OT - Women love Jack Reacher

It’s not a paid ‘tout’. It’s their (mistaken) attempt to be entertaining, at the same time as delivering the news. That crept into local television news in the 70’s, and hasn’t changed.

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Maybe WXYZ is just telling its viewers “the news they want to hear” rather what “they need to know”? That’s what’s best for ratings.

Lottery ticket sales are strongest in the poorest neighborhoods.



Does that include touting every new product Apple introduces? Does that include the visits to the line outside of Best Buy on the eve of “Black Friday” to talk to the people camping out, and touting the store’s door busters? Every fall, all the local stations do “remotes” from cider mills, showing what the mill offers, what it’s hours are, and where it is located.

Several years ago, one of the local “news” reports had a piece about some Doctor in the area with some sort of diagnostic equipment. The video piece they ran had the Doc talking about it, a “testimonial” by a guy who said he had felt perfectly fine, but his wife insisted he go to this Doc and have this test. Sure enough, the test revealed he was sick. He’s all better now, but said seeing this doc and having that test saved his life. After the “report” they cut back to the “news” anchors at the desk, who said “you’re insurance probably will not pay for it, but it’s really important that everyone have this test. And the only person in the area who can do it is this Doc”, then they gave the address and phone number of his office.

Channel 4 seems to have the contract to tout the Lions this year. They weren’t even coy about it anymore, touting the “Lions hype train”, as they cheerlead, every day.

Last October, one of the “news” anchors on channel 4 (Graham Media Group) was introducing a “report” and said “now, advertising in the news”. He is still employed at that station, but I would not be surprised if he got a disciplinary write up for admitting they were running advertising as “news”.

Here is a sample of the blather about the Lions media “hype train”, from the beginning of the season. Surprisingly, as the Lions have zukked for, oh, about 20-30 years, they have had a winning season this year. Ownership immediately jumped on the winning record to jack ticket prices over 60%. They are probably demanding a lot more for TV coverage. The question that remains is: will the owners keep the team competitive, or will they follow the Marlins’ playbook, and, after jacking ticket and TV prices up, a lot, trade away all the talent, so they have low payroll, along with high revenue, and stuff their pockets full of cash, while fielding a rotten team. Or are they putting lipstick on the team, to sell it?

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Ms. Golfer’s idea of entertainment is how many times she can change the channel to QVC when I happen to doze off.

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@flyerboys if you are going to be tuning in to Korean TV, don’t miss the best of them all: “Chuno, or Slave Catchers,” starring the incredible Jang Hyuk with an award-winning performance that simply can’t be matched. But the second leading man (and the entire superb cast) come close.

Must see.


Thnx! bobobobobo.

d fb

This is the molding of three stories so common in life.

1 the grass is always greener
2 not understanding that work is a reward
3 guys getting a sexually aroused when violence is completely unrealistic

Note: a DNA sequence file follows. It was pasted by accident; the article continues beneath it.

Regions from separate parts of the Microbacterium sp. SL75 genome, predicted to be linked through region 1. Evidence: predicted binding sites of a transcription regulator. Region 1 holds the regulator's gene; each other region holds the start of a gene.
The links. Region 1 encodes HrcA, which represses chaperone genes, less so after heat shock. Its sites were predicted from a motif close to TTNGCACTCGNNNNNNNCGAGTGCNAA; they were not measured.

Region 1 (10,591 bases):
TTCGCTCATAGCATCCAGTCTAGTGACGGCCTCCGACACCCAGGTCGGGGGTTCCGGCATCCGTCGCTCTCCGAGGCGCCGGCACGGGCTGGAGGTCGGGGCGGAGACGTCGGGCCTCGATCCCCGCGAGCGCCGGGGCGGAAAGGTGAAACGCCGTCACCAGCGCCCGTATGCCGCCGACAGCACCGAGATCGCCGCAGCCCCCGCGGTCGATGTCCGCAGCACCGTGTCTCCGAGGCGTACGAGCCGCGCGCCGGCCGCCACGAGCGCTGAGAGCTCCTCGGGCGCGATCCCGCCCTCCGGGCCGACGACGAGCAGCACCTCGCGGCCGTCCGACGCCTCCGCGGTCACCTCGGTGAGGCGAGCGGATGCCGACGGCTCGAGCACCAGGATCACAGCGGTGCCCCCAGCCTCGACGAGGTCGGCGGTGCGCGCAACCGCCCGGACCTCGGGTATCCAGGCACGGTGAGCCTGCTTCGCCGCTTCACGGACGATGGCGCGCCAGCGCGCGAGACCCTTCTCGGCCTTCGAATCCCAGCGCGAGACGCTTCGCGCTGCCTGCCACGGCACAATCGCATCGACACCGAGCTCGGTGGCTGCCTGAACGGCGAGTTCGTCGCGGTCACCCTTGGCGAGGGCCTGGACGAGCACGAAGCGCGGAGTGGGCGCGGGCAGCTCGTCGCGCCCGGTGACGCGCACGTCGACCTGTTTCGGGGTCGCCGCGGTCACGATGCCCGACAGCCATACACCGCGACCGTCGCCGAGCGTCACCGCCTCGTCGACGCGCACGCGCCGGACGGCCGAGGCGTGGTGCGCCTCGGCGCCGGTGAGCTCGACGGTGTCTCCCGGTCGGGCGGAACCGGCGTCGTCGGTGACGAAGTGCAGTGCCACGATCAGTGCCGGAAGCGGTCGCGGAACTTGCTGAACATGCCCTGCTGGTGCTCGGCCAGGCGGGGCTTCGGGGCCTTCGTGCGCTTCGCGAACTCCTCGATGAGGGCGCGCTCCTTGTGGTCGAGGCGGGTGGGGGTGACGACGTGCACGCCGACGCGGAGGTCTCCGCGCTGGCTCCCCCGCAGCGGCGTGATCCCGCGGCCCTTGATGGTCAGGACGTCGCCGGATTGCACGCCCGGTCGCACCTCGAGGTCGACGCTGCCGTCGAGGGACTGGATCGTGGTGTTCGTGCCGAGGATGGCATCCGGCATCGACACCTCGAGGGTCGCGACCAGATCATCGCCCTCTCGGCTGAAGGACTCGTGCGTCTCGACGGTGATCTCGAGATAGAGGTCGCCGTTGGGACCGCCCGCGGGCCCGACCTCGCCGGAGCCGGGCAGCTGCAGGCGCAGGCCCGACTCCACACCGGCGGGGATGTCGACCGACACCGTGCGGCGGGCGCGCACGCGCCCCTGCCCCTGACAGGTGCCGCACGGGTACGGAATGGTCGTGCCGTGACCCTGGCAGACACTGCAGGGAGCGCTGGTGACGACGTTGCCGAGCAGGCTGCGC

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Does it all day long on its Facebook page very blatantly with cheese pieces.

OK, I’m going to call this out. Making the accusation is easy. How about some proof?

Please give me 3 such pieces in the past week, and I’ll cede one about Taylor Swift, who is actually newsworthy, given her unlikely status as the largest musical superstar on the planet.


There are paragraphs above each of these product ads in the Facebook page c’mon and then the cheesy articles to sell. Paid for ads masquerading probably in online articles that would never appear in the newspaper.

28 minutes ago on FB Times page

About an hour ago

2 hours ago

Where is the $50 you bet me Goof? LOL

Good thing I do not gamble.

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Wow. Those are not “ads”. They are product reviews which the editors of WireCutter think will interest readers. The owners of those products do not pay the NYT for placement, indeed, there is no way you can shoehorn your product into one of those except … by being a good product. There is no “product placement”, aka the movies, not any payment to the publisher (aka, advertising.)

You guys seem to think that any mention of any commercial company constitutes “advertising.” Is it advertising when NBC News announces “A Delta airlines jet went down in the Atlantic, killing 127”? I think not. Some stories are of such wide interest that news organizations cover them because people are interested in them: new Apple products. Taylor Swift tour. Tesla factory opening. What happens to Amazon returns.

By FCC law, if money changes hands, it must be disclosed to the viewer unless it is so obviously “a commercial” that disclosure is unnecessary. People skirt this all the time as when a film star goes on a talk show to plug his new film. But (and this is key) he is not paying to do so; it’s a symbiotic relationship. The talk show gets a big film star (to help ratings) and the film star gets an audience to try to interest them in his movie.

When money changes hands , that’s an ad. “The following is a paid presentation by GoldTraders of America”. That’s a program length ad. Please stop trying to make this into something it’s not. I’m cynical sometimes too, but you guys are taking to absurd heights, nearly the same as the conspiracy guys with the child abduction stuff in the basement of the pizza shop.


I read an article about the workings of “The Tonight Show”, decades ago. There was a question about if the guests are paid. The answer was guests were paid $300 (remember, this was some 40-50 years ago), to show up and talk for a few minutes, unless they were there to promote something, in which case, their appearance was uncompensated. So when Calvin Trillin or Gore Vidal was on, to express their opinion about something, they were paid. When someone was on to plug their new movie, they were not paid. In recent years, the ratio of plugs to interesting people has shifted way in favor of plugs. I have noticed that, when a new film comes out, Fallon will have a different member of the cast of that same film on several nights in a row, each showing a clip, and touting the film. At one point, I even saw an ad for the show, with Fallon openly announcing they would be having several cast members of a new film on over the week, each touting the same film,